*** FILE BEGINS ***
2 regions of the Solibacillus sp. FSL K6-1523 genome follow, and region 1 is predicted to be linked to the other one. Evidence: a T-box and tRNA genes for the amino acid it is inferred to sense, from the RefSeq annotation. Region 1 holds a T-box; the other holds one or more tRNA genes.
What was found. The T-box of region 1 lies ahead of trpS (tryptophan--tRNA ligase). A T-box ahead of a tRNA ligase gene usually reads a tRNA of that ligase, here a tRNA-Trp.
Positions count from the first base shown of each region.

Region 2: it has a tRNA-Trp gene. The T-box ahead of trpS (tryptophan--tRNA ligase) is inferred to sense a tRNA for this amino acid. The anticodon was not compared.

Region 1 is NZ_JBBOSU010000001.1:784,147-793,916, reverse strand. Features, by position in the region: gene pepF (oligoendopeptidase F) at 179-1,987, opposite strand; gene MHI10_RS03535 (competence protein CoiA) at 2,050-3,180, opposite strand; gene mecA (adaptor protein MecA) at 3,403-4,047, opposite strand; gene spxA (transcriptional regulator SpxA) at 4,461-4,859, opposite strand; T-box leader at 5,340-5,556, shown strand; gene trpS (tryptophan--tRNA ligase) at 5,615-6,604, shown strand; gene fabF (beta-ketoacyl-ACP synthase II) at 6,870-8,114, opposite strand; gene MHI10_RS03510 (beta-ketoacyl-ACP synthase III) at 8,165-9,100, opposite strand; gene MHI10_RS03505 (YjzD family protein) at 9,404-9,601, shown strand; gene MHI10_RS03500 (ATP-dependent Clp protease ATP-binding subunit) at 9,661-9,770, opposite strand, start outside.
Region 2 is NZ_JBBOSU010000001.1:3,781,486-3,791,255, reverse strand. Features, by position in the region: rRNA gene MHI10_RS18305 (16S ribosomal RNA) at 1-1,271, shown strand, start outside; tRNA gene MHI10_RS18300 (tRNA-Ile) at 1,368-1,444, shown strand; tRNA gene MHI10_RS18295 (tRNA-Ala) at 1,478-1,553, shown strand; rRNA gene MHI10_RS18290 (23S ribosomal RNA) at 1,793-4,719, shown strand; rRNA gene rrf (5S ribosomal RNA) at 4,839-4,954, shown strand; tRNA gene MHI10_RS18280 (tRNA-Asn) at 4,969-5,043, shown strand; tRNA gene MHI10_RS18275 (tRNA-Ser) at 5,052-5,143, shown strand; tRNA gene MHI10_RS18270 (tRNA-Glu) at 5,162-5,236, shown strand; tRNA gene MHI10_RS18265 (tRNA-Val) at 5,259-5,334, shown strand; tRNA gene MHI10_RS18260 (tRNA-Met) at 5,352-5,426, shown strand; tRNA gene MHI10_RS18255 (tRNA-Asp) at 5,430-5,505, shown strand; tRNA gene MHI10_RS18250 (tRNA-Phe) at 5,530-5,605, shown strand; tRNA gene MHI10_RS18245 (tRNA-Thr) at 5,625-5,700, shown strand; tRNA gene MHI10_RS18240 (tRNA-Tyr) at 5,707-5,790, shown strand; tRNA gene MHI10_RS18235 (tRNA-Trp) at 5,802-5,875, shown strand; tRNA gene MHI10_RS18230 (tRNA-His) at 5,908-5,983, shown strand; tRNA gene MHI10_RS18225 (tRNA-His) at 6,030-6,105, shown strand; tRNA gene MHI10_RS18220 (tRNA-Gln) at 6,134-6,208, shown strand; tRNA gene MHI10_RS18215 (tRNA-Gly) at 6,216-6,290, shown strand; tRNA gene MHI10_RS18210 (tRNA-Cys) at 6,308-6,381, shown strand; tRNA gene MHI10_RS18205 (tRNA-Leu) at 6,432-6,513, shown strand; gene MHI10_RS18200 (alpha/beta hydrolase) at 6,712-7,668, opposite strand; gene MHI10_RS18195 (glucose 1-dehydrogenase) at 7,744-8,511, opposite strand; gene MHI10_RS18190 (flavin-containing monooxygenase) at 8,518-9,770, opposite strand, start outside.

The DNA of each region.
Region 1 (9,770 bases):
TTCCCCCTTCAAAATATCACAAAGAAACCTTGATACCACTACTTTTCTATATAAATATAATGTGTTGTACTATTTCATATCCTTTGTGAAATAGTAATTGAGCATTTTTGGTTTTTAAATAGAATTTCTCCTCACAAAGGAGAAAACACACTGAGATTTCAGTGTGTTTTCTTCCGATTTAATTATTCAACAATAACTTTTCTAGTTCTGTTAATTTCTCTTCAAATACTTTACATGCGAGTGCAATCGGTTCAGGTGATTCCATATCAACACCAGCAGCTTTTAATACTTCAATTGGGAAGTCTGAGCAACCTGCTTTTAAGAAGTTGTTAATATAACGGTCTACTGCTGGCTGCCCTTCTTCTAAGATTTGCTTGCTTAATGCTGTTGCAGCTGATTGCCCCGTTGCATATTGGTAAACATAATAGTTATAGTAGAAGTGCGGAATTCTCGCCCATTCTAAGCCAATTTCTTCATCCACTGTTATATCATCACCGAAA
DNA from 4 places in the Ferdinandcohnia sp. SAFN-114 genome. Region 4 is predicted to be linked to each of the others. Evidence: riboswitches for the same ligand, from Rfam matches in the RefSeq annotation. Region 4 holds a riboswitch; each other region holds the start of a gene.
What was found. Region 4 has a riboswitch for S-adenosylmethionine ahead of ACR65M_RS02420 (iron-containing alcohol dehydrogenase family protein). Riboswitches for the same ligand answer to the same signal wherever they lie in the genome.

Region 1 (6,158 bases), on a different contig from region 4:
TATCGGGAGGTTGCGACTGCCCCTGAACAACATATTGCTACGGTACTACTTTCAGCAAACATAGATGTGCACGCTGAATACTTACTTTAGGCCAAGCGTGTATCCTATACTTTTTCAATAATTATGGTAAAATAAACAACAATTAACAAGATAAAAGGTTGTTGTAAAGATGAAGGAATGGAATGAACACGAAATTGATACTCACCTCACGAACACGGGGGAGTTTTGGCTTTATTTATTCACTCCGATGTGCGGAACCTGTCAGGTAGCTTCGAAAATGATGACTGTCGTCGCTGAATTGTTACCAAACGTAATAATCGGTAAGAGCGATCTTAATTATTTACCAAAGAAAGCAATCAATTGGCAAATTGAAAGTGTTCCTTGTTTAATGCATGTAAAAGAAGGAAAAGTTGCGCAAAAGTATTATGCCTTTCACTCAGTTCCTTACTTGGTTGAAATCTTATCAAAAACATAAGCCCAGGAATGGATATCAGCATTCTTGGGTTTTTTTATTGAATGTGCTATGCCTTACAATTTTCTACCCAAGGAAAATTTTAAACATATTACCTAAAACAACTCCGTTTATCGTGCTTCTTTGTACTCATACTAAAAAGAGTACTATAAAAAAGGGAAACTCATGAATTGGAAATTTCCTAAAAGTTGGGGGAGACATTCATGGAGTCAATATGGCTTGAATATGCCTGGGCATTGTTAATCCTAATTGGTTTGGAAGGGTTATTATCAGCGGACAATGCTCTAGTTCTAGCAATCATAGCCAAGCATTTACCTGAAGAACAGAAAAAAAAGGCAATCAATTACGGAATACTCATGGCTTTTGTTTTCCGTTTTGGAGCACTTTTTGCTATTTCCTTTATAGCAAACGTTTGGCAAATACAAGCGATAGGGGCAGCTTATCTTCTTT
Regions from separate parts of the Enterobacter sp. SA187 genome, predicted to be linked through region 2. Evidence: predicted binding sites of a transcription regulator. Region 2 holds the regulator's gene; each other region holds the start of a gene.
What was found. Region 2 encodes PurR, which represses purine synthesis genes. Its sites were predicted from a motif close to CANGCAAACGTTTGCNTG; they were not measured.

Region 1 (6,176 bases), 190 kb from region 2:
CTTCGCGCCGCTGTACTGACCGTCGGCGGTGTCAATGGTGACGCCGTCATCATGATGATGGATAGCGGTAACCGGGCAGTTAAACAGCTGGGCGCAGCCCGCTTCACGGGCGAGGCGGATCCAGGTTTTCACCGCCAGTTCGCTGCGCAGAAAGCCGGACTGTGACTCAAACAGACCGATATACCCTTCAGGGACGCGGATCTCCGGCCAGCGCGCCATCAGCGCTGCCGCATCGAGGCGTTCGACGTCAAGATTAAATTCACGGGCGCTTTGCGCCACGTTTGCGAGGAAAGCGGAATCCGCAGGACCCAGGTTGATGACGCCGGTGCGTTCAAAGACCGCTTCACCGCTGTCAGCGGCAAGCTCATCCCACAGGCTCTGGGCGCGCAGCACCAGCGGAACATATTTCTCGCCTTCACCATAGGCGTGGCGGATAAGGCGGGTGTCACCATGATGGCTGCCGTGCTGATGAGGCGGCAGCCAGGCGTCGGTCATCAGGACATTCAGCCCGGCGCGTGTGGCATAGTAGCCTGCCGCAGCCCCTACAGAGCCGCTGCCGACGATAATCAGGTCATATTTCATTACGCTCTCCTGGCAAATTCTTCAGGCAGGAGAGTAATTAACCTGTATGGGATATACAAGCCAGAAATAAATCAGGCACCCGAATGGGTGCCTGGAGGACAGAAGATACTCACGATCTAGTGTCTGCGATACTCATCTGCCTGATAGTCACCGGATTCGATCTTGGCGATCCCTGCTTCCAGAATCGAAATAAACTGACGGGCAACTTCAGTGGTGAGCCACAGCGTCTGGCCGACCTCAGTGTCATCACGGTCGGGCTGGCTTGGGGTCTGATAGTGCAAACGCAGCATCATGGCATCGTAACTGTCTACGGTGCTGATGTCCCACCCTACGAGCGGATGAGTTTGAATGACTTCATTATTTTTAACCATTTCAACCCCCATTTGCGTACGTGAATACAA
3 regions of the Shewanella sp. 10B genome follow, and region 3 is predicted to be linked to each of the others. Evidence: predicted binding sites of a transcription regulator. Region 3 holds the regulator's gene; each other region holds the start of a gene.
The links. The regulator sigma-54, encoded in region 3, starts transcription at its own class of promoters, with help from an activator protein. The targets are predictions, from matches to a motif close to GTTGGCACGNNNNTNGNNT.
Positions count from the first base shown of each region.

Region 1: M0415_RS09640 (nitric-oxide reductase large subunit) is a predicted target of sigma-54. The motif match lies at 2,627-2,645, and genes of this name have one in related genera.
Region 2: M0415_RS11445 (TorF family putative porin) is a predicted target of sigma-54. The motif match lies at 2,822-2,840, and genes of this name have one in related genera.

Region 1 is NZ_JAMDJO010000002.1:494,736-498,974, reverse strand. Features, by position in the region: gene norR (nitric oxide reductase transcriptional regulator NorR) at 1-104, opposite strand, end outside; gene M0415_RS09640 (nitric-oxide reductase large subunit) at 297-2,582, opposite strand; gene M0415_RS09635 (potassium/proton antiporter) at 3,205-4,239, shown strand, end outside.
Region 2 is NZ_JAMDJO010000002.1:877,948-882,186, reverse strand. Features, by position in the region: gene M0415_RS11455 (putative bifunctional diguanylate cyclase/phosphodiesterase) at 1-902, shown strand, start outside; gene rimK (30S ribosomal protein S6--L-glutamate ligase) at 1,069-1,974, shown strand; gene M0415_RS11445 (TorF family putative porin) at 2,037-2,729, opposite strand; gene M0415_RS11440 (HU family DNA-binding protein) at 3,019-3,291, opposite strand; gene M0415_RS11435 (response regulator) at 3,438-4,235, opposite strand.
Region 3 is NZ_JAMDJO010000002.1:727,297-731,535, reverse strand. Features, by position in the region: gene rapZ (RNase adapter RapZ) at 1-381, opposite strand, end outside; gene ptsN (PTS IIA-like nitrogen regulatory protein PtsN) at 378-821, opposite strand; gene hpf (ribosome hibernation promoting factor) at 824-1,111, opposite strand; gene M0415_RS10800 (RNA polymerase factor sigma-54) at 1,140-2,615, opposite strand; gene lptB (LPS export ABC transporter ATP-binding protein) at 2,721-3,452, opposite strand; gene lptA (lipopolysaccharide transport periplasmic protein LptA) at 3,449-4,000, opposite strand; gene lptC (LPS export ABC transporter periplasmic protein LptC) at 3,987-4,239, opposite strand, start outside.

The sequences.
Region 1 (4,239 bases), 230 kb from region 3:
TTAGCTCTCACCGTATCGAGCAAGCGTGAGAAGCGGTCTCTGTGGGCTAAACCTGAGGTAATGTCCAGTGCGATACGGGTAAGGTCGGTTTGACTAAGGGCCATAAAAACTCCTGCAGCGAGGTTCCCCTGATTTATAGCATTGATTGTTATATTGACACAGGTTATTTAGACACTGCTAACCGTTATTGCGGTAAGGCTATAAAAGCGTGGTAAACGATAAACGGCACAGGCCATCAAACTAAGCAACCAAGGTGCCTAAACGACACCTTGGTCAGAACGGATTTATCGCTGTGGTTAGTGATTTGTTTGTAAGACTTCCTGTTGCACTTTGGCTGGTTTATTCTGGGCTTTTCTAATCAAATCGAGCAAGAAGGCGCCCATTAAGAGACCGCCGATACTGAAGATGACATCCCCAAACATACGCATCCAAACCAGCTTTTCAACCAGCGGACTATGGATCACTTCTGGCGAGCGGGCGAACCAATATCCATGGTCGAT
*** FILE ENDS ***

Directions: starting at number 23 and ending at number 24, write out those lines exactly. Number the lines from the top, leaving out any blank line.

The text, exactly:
Region 1 is NZ_JAMDJO010000002.1:494,736-498,974, reverse strand. Features, by position in the region: gene norR (nitric oxide reductase transcriptional regulator NorR) at 1-104, opposite strand, end outside; gene M0415_RS09640 (nitric-oxide reductase large subunit) at 297-2,582, opposite strand; gene M0415_RS09635 (potassium/proton antiporter) at 3,205-4,239, shown strand, end outside.
Region 2 is NZ_JAMDJO010000002.1:877,948-882,186, reverse strand. Features, by position in the region: gene M0415_RS11455 (putative bifunctional diguanylate cyclase/phosphodiesterase) at 1-902, shown strand, start outside; gene rimK (30S ribosomal protein S6--L-glutamate ligase) at 1,069-1,974, shown strand; gene M0415_RS11445 (TorF family putative porin) at 2,037-2,729, opposite strand; gene M0415_RS11440 (HU family DNA-binding protein) at 3,019-3,291, opposite strand; gene M0415_RS11435 (response regulator) at 3,438-4,235, opposite strand.